The Complete Novellas by Agnes Owens
|The Complete Novellas by Agnes Owens|
|Category: Literary Fiction|
|Reviewer: Trish Simpson-Davis|
|Summary: Wonderfully perceptive stories set in the Scottish working class from the nineteen forties on. With nairy an I-pod or mobile phone in sight, don't be misled by the cover: this isn't contemporary. Instead enjoy a vintage collection about universal issues.|
|Buy? Yes||Borrow? Yes|
|Pages: 497||Date: August 2009|
Who is Agnes Owens? A Scottish author who portrays working class life from the nineteen forties and fifties. Now an octogenarian, apparently Agnes Owens started writing at the age of 58. Here are five previously published stories collected into one new edition, a companion volume to her short stories, published in 2008. I don't think you'll be disappointed.
The stories are just wonderful. In Like Birds in the Wilderness an insouciant male protagonist steers a comically boozy course through the heather while on a camping holiday with his classy girl-friend, a sort of Alfie meets The Thirty Nine Steps hero. Completely different is the poignant For the love of Willie in which a long term inmate of a mental hospital tells her story. Peggy is an unmarried and pregnant sixteen year old in wartime. The baby is put up for adoption by her outraged mother; and Peggy spends the rest of her life in an institution. Just as I'd built up a real blether of outrage about human rights in the olden days, I stumbled on the thought-provoking twist in the tail.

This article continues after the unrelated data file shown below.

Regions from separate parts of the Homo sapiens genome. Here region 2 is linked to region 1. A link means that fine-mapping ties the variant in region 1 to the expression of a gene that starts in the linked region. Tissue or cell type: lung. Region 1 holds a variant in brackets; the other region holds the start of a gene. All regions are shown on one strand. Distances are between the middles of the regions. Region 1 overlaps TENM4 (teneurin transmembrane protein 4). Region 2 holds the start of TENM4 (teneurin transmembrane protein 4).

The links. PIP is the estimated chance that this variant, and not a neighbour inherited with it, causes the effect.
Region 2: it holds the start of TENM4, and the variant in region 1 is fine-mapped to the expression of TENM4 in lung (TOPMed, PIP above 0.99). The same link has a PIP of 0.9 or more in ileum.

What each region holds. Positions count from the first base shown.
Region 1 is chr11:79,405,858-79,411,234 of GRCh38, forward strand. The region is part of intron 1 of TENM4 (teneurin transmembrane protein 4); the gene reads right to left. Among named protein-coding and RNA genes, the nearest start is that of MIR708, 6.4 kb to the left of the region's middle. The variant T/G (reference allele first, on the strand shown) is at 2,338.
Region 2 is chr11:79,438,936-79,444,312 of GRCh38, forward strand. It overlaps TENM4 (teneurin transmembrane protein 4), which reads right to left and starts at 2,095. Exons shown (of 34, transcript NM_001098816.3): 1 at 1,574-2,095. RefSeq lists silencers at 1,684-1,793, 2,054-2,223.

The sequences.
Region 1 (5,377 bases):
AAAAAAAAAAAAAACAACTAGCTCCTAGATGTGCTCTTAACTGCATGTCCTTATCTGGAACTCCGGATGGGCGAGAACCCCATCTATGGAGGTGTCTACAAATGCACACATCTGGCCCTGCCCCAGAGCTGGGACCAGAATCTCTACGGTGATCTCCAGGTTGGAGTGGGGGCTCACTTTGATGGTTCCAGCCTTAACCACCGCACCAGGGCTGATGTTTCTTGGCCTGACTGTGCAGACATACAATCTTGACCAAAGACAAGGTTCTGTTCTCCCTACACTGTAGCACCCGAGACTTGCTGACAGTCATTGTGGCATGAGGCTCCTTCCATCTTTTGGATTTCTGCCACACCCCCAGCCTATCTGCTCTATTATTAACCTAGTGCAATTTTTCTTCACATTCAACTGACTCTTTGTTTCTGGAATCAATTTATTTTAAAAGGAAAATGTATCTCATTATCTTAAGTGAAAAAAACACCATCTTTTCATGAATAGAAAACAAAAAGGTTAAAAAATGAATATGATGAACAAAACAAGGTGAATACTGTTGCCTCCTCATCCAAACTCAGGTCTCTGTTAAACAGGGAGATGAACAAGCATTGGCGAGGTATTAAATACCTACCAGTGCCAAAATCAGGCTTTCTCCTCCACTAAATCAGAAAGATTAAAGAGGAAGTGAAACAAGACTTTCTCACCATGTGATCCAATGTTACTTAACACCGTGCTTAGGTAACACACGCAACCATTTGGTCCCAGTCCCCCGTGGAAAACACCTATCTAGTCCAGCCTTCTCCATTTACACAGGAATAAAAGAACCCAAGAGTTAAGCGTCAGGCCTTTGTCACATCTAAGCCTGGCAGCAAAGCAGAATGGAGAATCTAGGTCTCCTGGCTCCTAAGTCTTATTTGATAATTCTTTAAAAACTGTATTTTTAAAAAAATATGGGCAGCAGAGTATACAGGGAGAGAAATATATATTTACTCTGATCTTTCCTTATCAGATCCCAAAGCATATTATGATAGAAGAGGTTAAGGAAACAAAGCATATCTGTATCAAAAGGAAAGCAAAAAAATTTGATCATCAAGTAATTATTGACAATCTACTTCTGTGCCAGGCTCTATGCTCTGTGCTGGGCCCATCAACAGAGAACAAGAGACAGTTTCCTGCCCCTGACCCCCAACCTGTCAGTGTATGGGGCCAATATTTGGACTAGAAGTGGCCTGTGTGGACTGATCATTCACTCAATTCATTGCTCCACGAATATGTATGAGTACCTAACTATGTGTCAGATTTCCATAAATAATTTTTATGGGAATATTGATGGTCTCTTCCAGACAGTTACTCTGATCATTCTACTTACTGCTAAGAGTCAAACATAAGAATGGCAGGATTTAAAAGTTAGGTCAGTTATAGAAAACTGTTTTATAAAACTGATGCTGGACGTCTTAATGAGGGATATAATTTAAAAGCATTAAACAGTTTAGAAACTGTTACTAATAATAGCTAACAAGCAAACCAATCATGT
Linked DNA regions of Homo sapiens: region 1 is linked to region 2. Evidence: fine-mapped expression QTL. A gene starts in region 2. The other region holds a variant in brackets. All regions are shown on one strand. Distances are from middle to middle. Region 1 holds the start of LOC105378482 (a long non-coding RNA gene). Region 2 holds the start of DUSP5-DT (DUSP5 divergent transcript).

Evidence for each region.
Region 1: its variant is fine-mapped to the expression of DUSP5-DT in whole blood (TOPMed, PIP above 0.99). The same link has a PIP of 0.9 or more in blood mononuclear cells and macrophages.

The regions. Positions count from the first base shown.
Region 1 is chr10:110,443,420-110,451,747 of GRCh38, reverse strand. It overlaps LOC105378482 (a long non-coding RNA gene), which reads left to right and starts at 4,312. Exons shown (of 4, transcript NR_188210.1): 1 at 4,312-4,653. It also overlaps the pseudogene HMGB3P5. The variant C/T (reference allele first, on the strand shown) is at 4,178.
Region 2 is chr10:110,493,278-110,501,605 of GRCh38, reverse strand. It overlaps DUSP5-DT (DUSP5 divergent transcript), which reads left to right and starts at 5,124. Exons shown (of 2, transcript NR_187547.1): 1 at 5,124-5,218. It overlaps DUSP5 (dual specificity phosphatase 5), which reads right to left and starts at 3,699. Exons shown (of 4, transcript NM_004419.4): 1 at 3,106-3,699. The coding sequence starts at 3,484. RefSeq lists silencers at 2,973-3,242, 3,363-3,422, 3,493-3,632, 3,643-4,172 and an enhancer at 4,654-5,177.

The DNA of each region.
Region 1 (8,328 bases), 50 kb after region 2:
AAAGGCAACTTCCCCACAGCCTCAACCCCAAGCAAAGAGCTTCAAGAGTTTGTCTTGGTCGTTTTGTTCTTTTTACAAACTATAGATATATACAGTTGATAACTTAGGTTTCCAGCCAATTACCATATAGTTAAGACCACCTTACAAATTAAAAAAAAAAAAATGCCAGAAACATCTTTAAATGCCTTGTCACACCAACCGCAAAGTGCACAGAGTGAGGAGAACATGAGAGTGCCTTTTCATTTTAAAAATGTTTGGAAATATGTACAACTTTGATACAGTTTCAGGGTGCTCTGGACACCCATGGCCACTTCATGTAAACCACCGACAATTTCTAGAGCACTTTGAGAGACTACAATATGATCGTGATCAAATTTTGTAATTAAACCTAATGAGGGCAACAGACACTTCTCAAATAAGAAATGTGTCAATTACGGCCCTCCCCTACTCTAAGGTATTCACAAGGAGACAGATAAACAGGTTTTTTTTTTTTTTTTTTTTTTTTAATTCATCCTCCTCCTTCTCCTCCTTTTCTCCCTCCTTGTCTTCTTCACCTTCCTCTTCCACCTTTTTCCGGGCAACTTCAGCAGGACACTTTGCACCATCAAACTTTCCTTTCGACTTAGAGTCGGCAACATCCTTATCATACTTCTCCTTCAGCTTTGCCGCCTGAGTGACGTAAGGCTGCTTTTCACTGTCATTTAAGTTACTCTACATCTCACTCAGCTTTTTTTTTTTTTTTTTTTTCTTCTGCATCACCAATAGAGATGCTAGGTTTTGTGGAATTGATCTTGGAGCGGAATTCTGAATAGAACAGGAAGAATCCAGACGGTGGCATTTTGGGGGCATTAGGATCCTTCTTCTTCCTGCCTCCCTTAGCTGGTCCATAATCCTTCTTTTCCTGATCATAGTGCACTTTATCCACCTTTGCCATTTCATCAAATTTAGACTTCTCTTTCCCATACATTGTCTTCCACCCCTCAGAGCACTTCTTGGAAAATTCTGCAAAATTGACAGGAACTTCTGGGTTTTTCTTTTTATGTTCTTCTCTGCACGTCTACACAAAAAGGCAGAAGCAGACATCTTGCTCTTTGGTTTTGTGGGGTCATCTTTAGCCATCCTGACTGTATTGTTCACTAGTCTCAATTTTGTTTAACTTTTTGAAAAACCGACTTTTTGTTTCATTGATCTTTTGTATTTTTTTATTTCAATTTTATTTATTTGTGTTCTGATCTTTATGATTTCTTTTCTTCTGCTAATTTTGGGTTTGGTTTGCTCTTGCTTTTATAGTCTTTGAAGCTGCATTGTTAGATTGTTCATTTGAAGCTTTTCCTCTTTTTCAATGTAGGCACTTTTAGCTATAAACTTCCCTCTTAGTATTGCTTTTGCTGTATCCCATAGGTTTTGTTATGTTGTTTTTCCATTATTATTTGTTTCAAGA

Completely different again, I also loved Jen's Party, a savage, black-humoured tale of two sisters and a daughter not living happily ever after. Each of the five stories is surprisingly distinctive in characters, setting, treatment and theme, but there are common threads. Alcohol, used as a coping mechanism, can quickly turn sour. Feckless, selfish, uncaring men behave badly. Owen's women are resourceful and pragmatic, but too often reliant on their sexual currency to solve their problems.
Owens has been called, the most unfairly neglected of all living Scottish authors. Why isn't she more famous? Well I have a couple of theories about missed boats. When the literary establishment embraced the gritty industrial North in the sixties, they only managed to peer halfway up the country towards Manchester and Leeds, as if the upper half of the UK island just didn't exist. Then again, public interest in working class literature of similar quality (and I'm thinking here of Bill Naughton and Barry Hines) perhaps came too early for a writer first published in the late nineteen-eighties. I suspect also that her writing isn't female-centred enough to please feminists, for her narrators are just as likely to be male. She seems equally at home and successful with either sex leading these five stories.
Jacqueline Walker's Pilgrim State might appeal if you enjoy reading about hardship in the post-war era. I'd also pick out Benjamin Obler's off-the wall Javascotia about modern Glaswegian life as my favourite from many Bookbag reviews of books with Scottish settings. Obler shares Agnes Owens' ability to write in dialect without raising any hackles.
The Bookbag would like to thank the publisher for sending this book.
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You can read more book reviews or buy The Complete Novellas by Agnes Owens at Amazon.com.
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